Jerome and myself were trailing the group and we found it challenging to cross some of these parts because the guide was already far in front of us helping the girls. The only thing that kept us going is the promise of Pongas’ beauty ahead. I was genuinely scared for my life.
After climbing some more rocks, our guide told us to leave our shoes and other valuables near a huge boulder so the rest of the trek to the falls were done barefooted. We were the only ones there so we had the view all to ourselves-part of the perks of going there late in the afternoon.
The view of the falls was AMAZING! I took a couple of minutes to to let the beauty set in and just look at what’s around me. It was all worth it. While continuing to hike up the falls, I started thinking about how this site was only recently discovered by the SAGGAS. It made me wonder how much beauty there is in the world that is left for us to discover. So much more for my eyes to see. And at that moment, I felt really blessed and thanked Him for that oppportunity.
I was a bit frustrated cause no matter what I did, my camera couldn’t capture the entire scope because of its limitations. I just decided to leave to my friends who brought their DSLRs with them while I enjoyed the majestic view. But even just by looking at these photos, I knew that nothing can give it proper justice. I’ve only seen very few waterfalls in my lifetime but I would already decalre that this was one of the best ones.
I looked at the time on my phone and realized that night time was fast approaching. Our guide told us that can no longer rappel to the top because it would be really dangerous since there are no lights in the area. Had we arrived earlier, we would’ve been able to reach it’s basin and marvel at an awesome view form the top.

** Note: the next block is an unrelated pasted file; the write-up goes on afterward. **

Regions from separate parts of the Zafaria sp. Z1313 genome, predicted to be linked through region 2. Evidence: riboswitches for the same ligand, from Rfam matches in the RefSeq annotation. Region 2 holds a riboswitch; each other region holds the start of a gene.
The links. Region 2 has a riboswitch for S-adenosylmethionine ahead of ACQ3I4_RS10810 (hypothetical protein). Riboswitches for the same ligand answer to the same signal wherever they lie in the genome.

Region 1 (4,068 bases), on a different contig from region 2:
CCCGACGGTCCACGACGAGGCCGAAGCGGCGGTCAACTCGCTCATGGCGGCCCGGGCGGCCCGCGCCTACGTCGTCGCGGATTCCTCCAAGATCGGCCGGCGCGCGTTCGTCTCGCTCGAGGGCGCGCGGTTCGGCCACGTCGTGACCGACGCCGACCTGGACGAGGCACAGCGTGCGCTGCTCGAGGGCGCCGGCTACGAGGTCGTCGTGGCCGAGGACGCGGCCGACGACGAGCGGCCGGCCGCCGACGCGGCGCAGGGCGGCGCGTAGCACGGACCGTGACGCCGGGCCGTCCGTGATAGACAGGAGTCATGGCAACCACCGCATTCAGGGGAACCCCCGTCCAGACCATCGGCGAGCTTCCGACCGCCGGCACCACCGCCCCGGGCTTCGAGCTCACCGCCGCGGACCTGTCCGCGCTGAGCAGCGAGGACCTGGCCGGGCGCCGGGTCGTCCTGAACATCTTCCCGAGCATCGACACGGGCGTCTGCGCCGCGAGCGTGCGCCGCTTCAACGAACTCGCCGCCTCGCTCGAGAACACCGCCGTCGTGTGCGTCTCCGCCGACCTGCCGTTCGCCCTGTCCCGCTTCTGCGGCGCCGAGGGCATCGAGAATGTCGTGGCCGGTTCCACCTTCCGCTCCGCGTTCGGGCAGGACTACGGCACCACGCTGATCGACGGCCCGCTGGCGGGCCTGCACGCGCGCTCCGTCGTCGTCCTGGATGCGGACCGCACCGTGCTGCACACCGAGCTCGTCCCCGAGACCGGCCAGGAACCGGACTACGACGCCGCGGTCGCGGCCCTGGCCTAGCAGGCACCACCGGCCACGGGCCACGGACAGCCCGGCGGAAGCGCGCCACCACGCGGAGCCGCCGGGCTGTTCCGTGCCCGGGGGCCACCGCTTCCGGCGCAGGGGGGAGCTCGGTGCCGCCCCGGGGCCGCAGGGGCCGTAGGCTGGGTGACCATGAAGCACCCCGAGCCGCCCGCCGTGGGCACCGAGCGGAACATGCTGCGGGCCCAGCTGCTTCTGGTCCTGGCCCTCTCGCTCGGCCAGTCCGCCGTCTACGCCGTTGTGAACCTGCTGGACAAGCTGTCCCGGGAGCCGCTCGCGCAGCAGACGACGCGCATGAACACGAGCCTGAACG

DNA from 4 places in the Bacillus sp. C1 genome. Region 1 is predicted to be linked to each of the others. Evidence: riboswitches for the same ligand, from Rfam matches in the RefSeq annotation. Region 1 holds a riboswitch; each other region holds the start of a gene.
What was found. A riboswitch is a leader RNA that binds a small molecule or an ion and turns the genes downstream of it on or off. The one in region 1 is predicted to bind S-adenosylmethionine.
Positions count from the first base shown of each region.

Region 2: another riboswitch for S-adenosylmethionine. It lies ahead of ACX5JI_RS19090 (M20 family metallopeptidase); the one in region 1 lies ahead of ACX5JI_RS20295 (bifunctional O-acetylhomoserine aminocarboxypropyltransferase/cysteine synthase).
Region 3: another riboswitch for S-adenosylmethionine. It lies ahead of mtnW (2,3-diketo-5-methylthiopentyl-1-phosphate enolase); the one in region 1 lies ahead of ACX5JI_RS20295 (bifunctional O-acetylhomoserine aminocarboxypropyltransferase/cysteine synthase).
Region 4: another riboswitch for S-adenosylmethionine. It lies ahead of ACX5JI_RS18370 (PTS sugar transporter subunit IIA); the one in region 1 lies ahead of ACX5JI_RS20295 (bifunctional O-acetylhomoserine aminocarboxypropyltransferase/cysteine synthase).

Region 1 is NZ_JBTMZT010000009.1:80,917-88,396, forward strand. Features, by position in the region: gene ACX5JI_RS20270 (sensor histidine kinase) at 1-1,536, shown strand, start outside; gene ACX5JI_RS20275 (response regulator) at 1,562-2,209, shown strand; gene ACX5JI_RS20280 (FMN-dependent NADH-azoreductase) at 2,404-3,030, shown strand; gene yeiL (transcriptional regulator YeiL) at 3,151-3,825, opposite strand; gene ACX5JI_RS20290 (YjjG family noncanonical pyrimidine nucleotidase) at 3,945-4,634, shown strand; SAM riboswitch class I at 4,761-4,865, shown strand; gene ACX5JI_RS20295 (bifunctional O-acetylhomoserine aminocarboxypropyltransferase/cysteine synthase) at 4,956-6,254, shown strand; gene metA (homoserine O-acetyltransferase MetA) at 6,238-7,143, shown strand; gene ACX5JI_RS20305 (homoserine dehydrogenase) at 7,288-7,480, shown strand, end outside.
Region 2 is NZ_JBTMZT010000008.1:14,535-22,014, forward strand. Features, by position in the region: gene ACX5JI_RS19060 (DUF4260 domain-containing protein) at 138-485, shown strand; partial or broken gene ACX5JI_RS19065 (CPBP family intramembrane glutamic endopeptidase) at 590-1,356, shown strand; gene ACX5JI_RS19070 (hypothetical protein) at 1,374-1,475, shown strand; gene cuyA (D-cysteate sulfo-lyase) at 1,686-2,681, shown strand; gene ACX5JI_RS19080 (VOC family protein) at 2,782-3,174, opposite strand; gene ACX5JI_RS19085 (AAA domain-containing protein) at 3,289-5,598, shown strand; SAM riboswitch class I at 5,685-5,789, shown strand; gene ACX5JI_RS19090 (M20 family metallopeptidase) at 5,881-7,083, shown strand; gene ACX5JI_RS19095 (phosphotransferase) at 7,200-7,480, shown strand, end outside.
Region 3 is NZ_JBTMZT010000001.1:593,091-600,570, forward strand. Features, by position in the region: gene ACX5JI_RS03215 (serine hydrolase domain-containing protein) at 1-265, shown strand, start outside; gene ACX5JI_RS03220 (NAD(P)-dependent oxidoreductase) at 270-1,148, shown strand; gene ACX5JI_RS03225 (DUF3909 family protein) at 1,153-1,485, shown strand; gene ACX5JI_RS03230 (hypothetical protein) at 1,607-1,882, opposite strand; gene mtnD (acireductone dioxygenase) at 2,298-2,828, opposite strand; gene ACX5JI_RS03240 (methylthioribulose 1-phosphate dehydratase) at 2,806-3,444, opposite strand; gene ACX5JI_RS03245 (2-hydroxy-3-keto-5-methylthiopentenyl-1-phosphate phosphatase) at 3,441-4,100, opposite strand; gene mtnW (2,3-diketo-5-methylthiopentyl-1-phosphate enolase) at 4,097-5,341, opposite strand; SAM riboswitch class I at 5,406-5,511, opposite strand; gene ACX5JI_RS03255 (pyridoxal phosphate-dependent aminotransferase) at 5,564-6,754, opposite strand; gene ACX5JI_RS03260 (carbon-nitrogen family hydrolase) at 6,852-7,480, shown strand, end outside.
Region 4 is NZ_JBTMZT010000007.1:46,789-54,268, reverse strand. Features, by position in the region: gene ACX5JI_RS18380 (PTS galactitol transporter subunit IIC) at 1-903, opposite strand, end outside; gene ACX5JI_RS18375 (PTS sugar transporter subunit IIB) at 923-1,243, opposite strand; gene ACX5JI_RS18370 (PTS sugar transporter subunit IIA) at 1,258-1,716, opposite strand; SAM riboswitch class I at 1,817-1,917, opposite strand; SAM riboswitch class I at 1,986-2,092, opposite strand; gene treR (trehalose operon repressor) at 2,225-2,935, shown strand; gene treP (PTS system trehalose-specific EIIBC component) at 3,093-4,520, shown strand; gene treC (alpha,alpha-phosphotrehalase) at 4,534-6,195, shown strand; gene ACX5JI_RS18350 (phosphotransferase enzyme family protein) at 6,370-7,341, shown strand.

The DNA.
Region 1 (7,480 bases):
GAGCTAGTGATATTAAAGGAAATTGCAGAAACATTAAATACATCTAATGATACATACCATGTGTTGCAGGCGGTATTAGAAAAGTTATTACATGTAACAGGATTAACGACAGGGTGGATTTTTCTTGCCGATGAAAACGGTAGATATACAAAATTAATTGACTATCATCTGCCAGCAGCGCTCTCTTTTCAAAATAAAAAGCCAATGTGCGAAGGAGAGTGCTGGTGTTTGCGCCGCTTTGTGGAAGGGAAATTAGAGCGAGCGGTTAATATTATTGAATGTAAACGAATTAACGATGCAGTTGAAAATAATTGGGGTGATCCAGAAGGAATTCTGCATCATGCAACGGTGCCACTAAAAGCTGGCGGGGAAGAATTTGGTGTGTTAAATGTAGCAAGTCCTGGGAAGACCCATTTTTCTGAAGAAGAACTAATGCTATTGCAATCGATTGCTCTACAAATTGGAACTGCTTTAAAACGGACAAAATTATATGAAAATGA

By 5:30 PM, the guide said we should pack up and make our way back to the pick-up point, a long way back! The worst of all is that it got dark pretty quickly and we had to back the same death-defying trek that we took on our way here. Holy moley.
The trek back was obviously a lot more dangerous because it was pitch dark and we only had to rely on our headlight to get through the mountain. Because there were only 6 lights, our guide gave everyone a piece except for me! As in I know he deliberately skipped me while handing out the headlights! But I took it as a big compliment that he thought I was capable of handling the trek back without any lights. Charaan! I felt so manly that day.
But the night trek was really scary and it’s probably the most dangerous thing I’ve done in my lifetime. Our guide even said that no one in their right minds would want to go through what we did of going back through the slippery trails and cliffs that we went through. What’s worse it that it started drizzling midway through! Another thing to be thankful for is that some villagers from Ankileng, went out to look for us and guided us on our way back.
The adventure to Pongas Falls was a test of trust, courage, and endurance and we were all pretty tired after but the feeling of accomplishment was overwhelming. Would I want to go through that again, maybe not. But if there was no other choice, at least I know that I am mentally and physically capable of finishing the task. One never realizes how much strength and courage he has until the need for it arises. =)